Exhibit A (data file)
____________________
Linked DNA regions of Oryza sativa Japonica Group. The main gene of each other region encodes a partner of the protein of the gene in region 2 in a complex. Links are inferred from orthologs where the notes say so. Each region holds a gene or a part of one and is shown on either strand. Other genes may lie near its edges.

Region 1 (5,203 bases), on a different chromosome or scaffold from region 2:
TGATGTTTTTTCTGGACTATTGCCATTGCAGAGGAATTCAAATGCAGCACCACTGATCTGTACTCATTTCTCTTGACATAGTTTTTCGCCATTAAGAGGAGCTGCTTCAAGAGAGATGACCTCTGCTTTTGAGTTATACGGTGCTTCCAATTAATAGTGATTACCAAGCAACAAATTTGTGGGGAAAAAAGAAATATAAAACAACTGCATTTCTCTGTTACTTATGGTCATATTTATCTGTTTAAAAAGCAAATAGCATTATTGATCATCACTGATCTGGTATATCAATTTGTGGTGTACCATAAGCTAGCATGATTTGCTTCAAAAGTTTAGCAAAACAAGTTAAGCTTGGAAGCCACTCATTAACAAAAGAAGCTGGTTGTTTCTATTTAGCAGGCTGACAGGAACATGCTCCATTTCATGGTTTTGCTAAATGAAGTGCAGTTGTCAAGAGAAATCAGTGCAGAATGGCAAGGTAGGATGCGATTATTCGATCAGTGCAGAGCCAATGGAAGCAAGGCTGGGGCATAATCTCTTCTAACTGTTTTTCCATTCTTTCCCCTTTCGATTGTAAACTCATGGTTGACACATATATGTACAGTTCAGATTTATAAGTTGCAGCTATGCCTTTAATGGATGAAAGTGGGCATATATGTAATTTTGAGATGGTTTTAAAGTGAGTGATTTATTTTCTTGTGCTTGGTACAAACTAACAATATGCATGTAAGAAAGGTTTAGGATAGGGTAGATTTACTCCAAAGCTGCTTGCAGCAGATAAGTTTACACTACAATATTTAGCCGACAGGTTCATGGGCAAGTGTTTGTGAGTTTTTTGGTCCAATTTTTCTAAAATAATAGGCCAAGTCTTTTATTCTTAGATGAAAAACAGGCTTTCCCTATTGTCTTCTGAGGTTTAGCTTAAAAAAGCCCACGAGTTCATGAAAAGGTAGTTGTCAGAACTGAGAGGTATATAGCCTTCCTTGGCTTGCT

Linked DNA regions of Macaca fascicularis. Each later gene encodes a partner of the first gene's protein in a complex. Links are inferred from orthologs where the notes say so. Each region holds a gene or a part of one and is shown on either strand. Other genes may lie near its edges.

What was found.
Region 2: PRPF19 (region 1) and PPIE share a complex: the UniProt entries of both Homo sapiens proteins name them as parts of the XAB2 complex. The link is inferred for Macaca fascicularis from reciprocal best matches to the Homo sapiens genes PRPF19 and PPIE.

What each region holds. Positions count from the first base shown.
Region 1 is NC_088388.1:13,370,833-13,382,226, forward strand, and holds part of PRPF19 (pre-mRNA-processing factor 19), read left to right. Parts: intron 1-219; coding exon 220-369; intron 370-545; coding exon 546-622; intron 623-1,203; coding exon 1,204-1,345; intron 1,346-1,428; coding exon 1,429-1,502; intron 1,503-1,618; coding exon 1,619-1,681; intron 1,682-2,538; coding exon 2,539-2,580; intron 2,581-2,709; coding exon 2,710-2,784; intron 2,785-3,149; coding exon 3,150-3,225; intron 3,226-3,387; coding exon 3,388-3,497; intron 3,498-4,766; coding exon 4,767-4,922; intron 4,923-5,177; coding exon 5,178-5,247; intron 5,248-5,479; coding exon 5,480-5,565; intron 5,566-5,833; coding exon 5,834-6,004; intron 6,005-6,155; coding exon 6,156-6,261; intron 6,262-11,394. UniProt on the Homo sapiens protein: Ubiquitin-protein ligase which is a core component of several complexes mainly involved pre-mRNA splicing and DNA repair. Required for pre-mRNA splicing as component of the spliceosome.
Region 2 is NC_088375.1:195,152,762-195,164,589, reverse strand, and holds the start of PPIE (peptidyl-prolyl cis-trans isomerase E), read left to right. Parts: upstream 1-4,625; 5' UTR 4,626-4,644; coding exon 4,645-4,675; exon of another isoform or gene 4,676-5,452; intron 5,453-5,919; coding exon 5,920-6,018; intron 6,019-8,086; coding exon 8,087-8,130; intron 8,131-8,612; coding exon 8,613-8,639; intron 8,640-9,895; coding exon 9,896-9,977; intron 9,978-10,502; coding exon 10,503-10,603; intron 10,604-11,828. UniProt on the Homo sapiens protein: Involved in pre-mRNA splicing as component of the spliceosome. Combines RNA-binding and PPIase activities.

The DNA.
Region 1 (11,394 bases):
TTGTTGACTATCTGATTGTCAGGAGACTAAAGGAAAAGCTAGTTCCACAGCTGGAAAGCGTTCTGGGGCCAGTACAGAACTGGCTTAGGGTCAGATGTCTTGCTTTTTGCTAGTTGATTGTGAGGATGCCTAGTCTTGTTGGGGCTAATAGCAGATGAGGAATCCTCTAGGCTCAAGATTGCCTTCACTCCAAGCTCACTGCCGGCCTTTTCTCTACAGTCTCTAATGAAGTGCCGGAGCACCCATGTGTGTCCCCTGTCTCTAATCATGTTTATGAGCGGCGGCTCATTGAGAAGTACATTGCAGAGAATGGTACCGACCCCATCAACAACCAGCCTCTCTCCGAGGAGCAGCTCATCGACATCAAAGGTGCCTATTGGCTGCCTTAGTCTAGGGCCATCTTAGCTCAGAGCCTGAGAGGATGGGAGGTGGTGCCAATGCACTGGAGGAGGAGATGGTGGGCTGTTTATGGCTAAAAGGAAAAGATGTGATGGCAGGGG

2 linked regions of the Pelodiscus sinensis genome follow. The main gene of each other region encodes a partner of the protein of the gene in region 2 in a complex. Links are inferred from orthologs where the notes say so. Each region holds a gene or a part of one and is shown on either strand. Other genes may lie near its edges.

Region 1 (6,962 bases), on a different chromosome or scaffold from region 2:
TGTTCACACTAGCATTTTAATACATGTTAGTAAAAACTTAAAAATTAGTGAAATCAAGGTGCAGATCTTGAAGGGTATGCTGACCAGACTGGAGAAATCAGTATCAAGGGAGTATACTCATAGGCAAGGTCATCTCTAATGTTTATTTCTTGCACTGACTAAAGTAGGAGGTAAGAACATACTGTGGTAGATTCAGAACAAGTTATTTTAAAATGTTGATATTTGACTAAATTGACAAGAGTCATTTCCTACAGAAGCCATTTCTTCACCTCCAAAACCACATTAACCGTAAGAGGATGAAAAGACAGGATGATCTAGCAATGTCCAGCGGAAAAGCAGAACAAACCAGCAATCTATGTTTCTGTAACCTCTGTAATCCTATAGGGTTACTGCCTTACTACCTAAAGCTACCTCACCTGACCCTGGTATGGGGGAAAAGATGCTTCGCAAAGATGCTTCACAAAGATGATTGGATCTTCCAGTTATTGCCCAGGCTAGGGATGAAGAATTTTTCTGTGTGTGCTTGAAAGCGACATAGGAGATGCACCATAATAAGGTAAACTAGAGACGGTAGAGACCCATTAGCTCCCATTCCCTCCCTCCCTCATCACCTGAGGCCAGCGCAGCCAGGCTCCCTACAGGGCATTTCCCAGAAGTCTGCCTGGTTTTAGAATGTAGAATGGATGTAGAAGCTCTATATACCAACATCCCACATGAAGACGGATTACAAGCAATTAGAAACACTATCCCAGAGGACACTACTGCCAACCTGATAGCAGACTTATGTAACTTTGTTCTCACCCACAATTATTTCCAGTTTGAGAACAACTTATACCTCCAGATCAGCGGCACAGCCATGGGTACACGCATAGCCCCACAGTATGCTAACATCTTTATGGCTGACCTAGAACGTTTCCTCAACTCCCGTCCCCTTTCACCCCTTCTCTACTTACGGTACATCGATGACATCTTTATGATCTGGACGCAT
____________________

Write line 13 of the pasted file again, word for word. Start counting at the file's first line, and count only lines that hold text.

2 linked regions of the Pelodiscus sinensis genome follow. The main gene of each other region encodes a partner of the protein of the gene in region 2 in a complex. Links are inferred from orthologs where the notes say so. Each region holds a gene or a part of one and is shown on either strand. Other genes may lie near its edges.